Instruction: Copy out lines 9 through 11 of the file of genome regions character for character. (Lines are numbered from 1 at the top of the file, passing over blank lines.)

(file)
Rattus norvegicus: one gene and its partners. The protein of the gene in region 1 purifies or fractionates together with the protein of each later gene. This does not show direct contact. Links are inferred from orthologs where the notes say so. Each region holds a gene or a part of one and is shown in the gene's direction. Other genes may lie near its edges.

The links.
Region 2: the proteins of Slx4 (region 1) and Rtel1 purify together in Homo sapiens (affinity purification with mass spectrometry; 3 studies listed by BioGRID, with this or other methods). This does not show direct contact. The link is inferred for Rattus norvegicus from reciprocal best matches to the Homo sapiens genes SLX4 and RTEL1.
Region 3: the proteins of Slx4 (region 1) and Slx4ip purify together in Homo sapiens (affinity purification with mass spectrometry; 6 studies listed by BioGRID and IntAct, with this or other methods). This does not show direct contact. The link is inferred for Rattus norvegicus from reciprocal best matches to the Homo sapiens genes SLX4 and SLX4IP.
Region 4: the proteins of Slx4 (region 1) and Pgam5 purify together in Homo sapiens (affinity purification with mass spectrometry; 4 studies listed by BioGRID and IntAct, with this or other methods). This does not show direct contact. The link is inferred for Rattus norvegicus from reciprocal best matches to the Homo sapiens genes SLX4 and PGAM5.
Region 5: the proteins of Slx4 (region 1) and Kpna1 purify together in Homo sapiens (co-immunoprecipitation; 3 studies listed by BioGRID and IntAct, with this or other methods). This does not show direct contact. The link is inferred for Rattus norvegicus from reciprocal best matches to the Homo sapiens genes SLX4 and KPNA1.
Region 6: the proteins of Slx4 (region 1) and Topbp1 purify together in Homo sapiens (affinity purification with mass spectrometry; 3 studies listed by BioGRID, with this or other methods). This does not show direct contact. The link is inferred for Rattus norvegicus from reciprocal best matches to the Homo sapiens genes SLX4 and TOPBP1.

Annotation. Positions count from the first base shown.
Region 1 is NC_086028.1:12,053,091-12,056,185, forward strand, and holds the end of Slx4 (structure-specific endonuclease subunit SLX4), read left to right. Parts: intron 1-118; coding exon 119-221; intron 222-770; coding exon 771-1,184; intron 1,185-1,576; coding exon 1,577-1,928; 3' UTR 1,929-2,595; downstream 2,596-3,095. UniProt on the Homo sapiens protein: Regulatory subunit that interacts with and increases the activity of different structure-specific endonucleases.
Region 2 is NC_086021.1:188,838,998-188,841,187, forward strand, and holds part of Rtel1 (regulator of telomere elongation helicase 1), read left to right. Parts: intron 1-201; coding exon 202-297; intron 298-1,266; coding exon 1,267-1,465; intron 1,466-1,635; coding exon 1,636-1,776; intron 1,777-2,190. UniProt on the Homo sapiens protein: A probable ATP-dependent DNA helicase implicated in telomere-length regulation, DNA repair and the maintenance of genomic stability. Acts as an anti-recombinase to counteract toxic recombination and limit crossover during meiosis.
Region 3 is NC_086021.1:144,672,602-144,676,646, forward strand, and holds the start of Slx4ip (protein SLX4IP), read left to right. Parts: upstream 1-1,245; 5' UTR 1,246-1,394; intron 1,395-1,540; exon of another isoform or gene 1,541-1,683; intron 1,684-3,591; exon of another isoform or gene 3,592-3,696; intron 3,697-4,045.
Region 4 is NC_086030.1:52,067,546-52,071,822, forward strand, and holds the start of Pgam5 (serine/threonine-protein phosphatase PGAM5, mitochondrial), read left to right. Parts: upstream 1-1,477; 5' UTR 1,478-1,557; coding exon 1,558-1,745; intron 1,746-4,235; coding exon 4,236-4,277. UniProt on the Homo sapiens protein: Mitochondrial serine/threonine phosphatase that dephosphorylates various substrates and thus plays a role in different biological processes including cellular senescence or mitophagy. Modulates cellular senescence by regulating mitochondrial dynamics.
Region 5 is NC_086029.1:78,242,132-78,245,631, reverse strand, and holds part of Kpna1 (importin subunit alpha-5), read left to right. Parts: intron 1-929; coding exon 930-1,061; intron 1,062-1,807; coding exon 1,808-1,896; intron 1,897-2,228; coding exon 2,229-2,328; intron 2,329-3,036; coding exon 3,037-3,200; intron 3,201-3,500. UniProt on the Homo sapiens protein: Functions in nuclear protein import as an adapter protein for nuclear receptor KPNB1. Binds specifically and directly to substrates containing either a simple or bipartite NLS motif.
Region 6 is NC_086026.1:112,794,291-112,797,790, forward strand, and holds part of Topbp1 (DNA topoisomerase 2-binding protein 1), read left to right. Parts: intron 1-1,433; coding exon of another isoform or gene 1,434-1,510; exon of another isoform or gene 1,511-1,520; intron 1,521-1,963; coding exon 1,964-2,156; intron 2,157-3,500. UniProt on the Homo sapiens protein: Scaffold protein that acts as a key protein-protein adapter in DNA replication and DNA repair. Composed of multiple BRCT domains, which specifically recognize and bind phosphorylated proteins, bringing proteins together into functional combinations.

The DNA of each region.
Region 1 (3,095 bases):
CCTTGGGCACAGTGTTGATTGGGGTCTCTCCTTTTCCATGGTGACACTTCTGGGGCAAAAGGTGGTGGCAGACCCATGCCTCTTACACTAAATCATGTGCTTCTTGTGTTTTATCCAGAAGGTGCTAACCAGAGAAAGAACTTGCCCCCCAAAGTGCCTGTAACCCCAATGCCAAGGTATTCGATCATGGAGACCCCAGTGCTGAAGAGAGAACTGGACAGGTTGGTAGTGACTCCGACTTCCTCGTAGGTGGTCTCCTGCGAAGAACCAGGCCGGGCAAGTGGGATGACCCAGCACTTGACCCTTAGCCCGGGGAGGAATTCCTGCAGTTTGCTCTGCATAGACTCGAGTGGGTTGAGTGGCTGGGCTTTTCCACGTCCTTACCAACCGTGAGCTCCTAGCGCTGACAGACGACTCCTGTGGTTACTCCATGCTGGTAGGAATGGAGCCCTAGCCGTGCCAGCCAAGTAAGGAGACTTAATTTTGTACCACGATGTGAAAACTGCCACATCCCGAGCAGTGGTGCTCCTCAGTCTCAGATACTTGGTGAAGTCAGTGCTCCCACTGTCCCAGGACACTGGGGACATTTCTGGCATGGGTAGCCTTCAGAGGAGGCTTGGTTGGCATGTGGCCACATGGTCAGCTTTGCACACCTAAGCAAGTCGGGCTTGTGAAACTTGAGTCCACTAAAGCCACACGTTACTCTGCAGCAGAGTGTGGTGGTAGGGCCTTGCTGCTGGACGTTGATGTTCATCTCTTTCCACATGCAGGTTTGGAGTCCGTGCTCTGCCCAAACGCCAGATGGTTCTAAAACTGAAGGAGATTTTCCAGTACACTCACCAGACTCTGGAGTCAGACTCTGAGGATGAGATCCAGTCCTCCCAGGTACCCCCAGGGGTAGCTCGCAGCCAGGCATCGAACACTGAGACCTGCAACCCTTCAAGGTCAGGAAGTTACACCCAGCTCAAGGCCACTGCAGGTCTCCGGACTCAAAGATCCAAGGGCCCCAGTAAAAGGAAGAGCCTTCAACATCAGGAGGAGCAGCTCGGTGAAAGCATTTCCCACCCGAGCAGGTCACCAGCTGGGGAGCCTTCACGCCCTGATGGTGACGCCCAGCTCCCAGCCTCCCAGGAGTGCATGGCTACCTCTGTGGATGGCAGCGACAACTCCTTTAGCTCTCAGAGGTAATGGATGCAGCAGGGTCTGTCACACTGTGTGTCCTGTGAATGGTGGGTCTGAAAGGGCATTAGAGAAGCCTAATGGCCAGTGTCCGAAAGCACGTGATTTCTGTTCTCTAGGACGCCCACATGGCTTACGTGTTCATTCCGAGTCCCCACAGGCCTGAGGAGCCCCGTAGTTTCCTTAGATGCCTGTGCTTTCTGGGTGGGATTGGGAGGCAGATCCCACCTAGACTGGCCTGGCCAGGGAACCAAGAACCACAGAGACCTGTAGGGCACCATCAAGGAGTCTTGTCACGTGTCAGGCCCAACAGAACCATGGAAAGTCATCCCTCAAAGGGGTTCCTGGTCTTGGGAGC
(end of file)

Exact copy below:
Region 1 is NC_086028.1:12,053,091-12,056,185, forward strand, and holds the end of Slx4 (structure-specific endonuclease subunit SLX4), read left to right. Parts: intron 1-118; coding exon 119-221; intron 222-770; coding exon 771-1,184; intron 1,185-1,576; coding exon 1,577-1,928; 3' UTR 1,929-2,595; downstream 2,596-3,095. UniProt on the Homo sapiens protein: Regulatory subunit that interacts with and increases the activity of different structure-specific endonucleases.
Region 2 is NC_086021.1:188,838,998-188,841,187, forward strand, and holds part of Rtel1 (regulator of telomere elongation helicase 1), read left to right. Parts: intron 1-201; coding exon 202-297; intron 298-1,266; coding exon 1,267-1,465; intron 1,466-1,635; coding exon 1,636-1,776; intron 1,777-2,190. UniProt on the Homo sapiens protein: A probable ATP-dependent DNA helicase implicated in telomere-length regulation, DNA repair and the maintenance of genomic stability. Acts as an anti-recombinase to counteract toxic recombination and limit crossover during meiosis.
Region 3 is NC_086021.1:144,672,602-144,676,646, forward strand, and holds the start of Slx4ip (protein SLX4IP), read left to right. Parts: upstream 1-1,245; 5' UTR 1,246-1,394; intron 1,395-1,540; exon of another isoform or gene 1,541-1,683; intron 1,684-3,591; exon of another isoform or gene 3,592-3,696; intron 3,697-4,045.